Air Marshal H.S. Arora, Vice Chief of the Air Staff (VCAS) visited College of Air Warfare (CAW), Dr APJ Abdul Kalam Missile Complex DRDO Hyderabad and Air Force Academy on Friday. On his arrival at Air Force Station Begumpet, he was received by Commandant, College of Air Warfare, who apprised him of various courses being conducted at CAW. During his visit to CAW, the VCAS delivered a talk on contemporary situation to the Course Officers undergoing prestigious Higher Air Command Course (HACC). He also interacted with the directing staff and impressed upon the necessity of Op readiness and expectations from future leadership of Indian Armed Forces. The Air Marshal visited Dr APJ Abdul Kalam Missile Complex, DRDO, Hyderabad. Mr. MSR Prasad, Distinguished Scientist and Director General, Missiles and Strategic Systems along with Dr Dashrath Ram, Director DRDL and. BHVS Narayana Murthy, Director RCI updated the progress on DRDO projects related to IAF.
During his visit to the various technology centres at RCI, the Air Marshal undertook review of MRSAM system which is soon to be inducted in the IAF. He interacted with senior scientists of RCI and DRDL. He emphasised on the need for indigenous and mission mode development of missiles and weapon systems. He also assured scientists of full cooperation and support from IAF for the indigenous R&D efforts by DRDO. At Air Force Academy, the VCAS was received by Air Marshal IP Vipin, Commandant Air Force Academy. He was given a detailed presentation on the training activities being undertaken at the Academy. During his visit to AFA, the VCAS inspected and reviewed progress of various critical infrastructure projects being developed at AFA. He also flew a sortie on Pilatus PC-7 Trainer Aircraft and Hawk Aircraft. Pilatus PC-7 trainer and Hawk aircraft have significantly transformed ab initio and intermediate flying training of Pilots in the Indian Air Force.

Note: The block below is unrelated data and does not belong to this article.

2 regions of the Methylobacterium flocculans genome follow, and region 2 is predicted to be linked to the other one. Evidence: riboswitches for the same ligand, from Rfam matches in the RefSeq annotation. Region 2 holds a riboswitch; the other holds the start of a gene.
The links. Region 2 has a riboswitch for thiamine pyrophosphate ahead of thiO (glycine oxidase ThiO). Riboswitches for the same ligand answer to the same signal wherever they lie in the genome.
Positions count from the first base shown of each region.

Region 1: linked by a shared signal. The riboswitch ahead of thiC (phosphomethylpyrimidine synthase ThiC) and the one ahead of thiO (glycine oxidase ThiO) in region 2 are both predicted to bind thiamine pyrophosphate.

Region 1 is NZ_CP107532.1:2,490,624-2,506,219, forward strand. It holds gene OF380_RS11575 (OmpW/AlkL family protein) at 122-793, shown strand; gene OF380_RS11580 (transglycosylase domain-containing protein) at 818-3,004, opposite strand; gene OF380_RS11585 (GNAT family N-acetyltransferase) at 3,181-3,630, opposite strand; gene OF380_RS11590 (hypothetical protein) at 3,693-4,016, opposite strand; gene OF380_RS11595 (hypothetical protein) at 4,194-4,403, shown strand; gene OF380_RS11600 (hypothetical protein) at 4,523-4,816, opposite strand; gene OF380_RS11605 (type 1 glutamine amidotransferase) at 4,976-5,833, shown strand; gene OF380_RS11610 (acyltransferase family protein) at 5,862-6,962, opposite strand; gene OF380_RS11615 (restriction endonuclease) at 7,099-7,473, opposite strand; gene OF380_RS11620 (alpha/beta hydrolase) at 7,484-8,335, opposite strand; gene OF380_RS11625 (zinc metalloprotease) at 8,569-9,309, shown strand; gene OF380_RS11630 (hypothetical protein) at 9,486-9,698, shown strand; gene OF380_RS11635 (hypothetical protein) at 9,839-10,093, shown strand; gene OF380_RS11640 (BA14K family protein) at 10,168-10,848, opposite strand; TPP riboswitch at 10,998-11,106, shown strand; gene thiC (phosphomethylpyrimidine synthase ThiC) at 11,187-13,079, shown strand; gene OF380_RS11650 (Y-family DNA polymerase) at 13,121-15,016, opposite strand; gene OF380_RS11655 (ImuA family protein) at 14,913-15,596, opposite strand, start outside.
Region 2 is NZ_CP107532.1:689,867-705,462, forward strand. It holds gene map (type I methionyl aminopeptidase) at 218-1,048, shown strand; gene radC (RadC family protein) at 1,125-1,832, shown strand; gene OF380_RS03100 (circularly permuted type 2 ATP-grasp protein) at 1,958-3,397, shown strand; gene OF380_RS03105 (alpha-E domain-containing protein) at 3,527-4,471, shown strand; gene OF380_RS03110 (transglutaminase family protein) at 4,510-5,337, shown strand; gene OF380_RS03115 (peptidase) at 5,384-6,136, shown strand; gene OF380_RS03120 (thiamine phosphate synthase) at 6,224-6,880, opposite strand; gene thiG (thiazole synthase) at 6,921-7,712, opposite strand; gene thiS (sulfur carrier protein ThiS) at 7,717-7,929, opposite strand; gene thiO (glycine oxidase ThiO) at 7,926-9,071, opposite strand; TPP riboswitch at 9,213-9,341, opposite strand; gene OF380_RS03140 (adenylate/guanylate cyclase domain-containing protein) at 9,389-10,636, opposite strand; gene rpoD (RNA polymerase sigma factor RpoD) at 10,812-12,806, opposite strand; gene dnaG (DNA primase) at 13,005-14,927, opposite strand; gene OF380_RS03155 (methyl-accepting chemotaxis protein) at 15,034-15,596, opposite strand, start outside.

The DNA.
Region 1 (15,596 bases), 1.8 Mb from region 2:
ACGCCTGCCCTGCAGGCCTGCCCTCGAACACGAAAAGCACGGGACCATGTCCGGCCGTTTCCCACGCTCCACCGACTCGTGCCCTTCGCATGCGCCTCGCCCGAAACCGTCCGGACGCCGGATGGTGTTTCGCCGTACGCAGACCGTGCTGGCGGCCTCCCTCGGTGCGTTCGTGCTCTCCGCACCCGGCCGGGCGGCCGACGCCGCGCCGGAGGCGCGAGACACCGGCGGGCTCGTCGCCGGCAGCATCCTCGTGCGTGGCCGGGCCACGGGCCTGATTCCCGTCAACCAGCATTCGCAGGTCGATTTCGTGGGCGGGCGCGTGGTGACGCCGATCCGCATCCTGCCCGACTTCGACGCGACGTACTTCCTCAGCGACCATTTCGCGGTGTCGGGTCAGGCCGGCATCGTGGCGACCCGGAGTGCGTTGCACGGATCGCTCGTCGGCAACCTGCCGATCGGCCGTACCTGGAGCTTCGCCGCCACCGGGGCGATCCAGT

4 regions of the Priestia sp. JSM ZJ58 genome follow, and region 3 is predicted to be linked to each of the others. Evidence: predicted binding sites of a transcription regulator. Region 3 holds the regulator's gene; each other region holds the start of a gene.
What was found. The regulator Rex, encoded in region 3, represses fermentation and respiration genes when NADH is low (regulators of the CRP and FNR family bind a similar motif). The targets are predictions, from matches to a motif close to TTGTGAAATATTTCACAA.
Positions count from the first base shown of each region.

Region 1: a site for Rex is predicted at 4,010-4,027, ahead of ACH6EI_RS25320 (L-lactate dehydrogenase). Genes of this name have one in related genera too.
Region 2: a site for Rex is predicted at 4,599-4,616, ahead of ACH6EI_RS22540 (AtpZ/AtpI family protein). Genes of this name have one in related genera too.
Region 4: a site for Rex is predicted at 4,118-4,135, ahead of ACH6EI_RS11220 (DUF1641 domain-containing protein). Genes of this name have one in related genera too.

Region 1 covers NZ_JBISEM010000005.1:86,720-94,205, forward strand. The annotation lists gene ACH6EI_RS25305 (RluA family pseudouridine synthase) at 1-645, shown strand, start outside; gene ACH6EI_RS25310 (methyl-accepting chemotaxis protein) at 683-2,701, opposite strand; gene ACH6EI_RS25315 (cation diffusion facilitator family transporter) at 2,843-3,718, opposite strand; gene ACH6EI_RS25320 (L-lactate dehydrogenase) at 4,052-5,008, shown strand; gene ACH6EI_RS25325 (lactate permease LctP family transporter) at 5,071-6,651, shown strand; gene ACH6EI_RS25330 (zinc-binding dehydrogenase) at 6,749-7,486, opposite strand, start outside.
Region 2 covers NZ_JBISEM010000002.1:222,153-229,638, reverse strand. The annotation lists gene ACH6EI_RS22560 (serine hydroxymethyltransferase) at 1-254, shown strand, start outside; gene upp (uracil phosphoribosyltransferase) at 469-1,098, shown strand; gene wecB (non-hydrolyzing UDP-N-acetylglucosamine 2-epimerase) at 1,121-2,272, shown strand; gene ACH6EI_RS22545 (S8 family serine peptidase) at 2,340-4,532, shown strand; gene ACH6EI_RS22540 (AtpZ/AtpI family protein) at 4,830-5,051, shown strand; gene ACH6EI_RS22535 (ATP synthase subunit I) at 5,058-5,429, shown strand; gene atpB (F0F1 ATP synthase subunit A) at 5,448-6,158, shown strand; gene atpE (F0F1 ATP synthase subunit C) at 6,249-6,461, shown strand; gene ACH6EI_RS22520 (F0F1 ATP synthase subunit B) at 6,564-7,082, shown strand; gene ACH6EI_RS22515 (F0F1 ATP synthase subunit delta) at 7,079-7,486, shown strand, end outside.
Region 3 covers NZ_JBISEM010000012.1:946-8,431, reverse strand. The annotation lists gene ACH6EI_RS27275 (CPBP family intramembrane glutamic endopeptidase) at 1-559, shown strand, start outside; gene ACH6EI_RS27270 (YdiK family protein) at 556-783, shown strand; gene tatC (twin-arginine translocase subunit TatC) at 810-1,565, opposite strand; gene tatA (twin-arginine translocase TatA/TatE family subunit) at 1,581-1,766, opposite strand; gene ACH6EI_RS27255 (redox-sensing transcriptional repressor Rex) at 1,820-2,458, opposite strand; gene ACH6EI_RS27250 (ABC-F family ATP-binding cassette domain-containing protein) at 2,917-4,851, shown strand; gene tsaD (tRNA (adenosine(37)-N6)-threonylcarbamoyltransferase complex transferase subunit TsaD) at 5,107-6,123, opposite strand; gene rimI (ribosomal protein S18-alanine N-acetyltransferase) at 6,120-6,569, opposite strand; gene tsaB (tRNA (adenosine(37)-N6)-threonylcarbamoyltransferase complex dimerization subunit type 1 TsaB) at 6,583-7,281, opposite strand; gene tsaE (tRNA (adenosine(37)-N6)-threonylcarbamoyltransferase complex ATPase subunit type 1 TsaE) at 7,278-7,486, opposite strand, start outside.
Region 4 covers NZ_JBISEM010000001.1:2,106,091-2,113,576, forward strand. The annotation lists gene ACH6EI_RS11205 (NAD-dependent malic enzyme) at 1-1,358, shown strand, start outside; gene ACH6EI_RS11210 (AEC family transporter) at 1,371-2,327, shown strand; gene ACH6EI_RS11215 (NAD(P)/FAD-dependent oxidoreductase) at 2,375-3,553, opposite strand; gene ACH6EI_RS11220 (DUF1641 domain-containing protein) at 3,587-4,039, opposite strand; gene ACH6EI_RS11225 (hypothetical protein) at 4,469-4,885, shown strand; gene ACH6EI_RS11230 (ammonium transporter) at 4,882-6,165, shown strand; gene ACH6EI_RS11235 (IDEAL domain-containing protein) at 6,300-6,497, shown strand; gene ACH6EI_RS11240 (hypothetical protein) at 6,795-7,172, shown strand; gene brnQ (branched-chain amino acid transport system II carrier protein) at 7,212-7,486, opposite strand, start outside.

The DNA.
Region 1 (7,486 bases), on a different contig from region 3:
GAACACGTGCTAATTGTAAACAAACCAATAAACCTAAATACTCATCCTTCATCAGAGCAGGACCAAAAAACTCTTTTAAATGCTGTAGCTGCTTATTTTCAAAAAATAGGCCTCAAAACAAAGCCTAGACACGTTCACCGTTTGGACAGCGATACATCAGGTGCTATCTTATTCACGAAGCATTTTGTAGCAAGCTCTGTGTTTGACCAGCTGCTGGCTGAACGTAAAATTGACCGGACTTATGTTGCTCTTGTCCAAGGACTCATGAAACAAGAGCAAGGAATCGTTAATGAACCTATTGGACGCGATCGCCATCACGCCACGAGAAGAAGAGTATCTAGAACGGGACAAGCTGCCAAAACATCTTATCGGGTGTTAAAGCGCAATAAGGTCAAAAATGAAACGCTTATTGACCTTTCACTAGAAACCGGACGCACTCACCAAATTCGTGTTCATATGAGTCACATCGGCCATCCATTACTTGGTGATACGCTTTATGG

Apart from imparting training to the fighter pilots of IAF, Hawk aircraft is also used by ‘Suryakiran’ the aerobatic team of IAF. The Air Marshal lauded the relentless efforts and sincere hard work of the Officers and Airmen of Air Force Academy in the process of transforming young Cadets into professional competent Military Officers.